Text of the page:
30 March 2012

Robert Drury - Madagascar

The Monday night lecture at the Royal Geographical Society this week was given by Thomas Elmquist, Professor of Natural Resource Management at Stockholm University. Dr Elmquist spoke on the subject of the spiny forests of southern Madagascar. It was a fascinating lecture about a unique ecosystem of many endemic species which showed how the presence of human societies actually contributes to regeneration in this unique natural environment. 

Whilst examining the historical continuities and changes within this particular region, Dr Elmquist mentioned an interesting source, a little known text which was first published in 1729, entitled Madagascar: or Robert Drury’s Journal During Fifteen Years Captivity on that Island.

My interest was piqued and the following day I tried to find out more about this book and its author. Robert Drury (born 1687, died between 1743 and 1750) was a Midshipman aboard the Degrave, an East Indiaman which was wrecked off the southern coast of Madagascar in 1703. Aged just fifteen at the time, he and his fellow survivors were held captive by the people of Antandroy. Managing to escape they were pursued by some two thousand warriors. Eventually they succumbed and the majority of the unfortunate crew were massacred. Drury’s life, however, was one of only four, all of them young Midshipmen, who were spared. He was made a slave serving in the Antandroy royal household, eventually rising to a trusted position in which capacity he was later allowed to herd cattle and fight in battle. After many years he made a bid for freedom, journeying north-west towards another kingdom which was known to be more tolerant and accepting of Europeans, and where English ships occasionally called to trade and replenish provisions. He was hoping to be rescued by one of these ships but was again captured, this time by the Sakalava people, whose kingdom controlled much of the western half of Madagascar. Here his life was less harsh than before, and again he became a cattle herder, until he was eventually rescued by an English ship. He returned to London, but within a year he boarded a ship bound for Madagascar – ironically this time returning as a slave trader.

In the three hundred years since Drury’s ‘Journal’ was first published scholars have debated the authenticity of the book. It had been published just ten years after Daniel Defoe’s novel, Robinson Crusoe, and some have seen the famous writer’s influence, if not his actual hand, in the work. Indeed, some maintain that Defoe may have helped to bring the book to publication as its editor. The case for the book’s authenticity has recently been strengthened by the researches of the British archaeologist, Mike Parker Pearson. Pearson has managed to show how the author of the book, despite all its embellishments and exaggerations, did indeed have a genuine and intimate knowledge of life, language, and local geography in these arid southern regions of Madagascar, and as such he believes the book can, on the whole, be trusted as a historical document.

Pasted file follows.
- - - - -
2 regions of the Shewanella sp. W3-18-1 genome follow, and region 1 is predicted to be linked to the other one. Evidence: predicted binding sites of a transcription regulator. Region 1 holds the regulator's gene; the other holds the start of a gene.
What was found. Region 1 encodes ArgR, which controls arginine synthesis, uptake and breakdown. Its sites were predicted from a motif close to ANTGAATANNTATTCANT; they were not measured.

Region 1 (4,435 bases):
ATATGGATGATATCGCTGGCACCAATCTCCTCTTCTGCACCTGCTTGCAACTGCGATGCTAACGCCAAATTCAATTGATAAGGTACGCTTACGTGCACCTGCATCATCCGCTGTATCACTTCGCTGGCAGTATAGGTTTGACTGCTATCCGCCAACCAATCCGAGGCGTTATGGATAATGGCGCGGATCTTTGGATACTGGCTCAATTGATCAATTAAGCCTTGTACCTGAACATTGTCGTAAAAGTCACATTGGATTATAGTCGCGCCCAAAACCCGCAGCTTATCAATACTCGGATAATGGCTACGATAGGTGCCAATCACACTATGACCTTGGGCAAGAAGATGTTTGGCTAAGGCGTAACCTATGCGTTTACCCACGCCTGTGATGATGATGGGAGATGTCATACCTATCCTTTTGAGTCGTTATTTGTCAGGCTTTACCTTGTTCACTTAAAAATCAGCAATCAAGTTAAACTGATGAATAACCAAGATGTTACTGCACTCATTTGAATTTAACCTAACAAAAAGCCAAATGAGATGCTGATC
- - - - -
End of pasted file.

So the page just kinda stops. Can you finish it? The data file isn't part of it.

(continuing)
By a curious coincidence, my interest in far off Madagascar which had prompted me to attend the lecture, lead me to seek out the story of Robert Drury for myself – only to find the man much closer to home. For I discovered that each day on my way to work I walk past the church in which he is buried, St Clement Danes in the Strand. But, yet even more curiously, the day after the lecture I found myself walking to another RGS event, this time near Fenchurch Street, whereupon I turned a corner into Crutched Friars – the place where Robert Drury was born.

Mike Parker Pearson has published a book (co-authored with Karen Godden) entitled, In Search of the Red Slave (Sutton, 2002), plus several articles on his research into the life of Robert Drury and the corresponding archaeology of this part of Madagascar. Shipwreck into Slavery is a short article which appeared in the magazine, British Archaeology (Issue 67, October 2002). He also published a more in-depth article, Reassessing “Robert Drury’s Journal” as a Historical Source for Southern Madagascar, in the academic journal, History in Africa, Vol. 23 (1996), which is available on JSTOR .

_ _ _ 

AFTERWORD (September 15, 2012): I'm now part way through reading Robert Drury's "Journal" and I thought I'd add my initial impressions of the book as a postscript (especially as it's not at present widely available). It's quite a dense and heavy tome, not helped by the fact that it is a single unbroken text. There are no chapters, it is presented as a continuous stream of direct reportage which goes into minute detail of the events it describes, almost as if it's reporting in real time! Consequently, I can see why some readers have questioned the authencity of the piece or speculated that it has been finessed by an experienced editor or co-writer. However, whilst it's not an inaccessible book, it flows well even for the modern reader, it does demand some concentration and sustained effort - it's not a book to be dipped into lightly, but rather it requires some stamina and time in order to derive the best effect from reading it.

The edition I am reading (borrowed from the Library at SOAS) was published in 1890 and consists of 398 pages of quite small tightly packed type. Appropriately enough the book has stamps showing that it was once owned by Stoke Newington Library. I used to live in Stoke Newington, and I used to use the old Library on Church Street regularly. One of Stoke Newington's most famous former residents was Daniel Defoe. And his tombstone (salvaged from some oddly obscure place) used to be on display in the Library's entrance hall, set in a glazed mahogany showcase it was the first thing you'd see as you entered the building. I've not been to Stoke Newington in quite a while, so I'm not entirely sure if it is still there, but if it is - it's well worth a look to the curious passerby.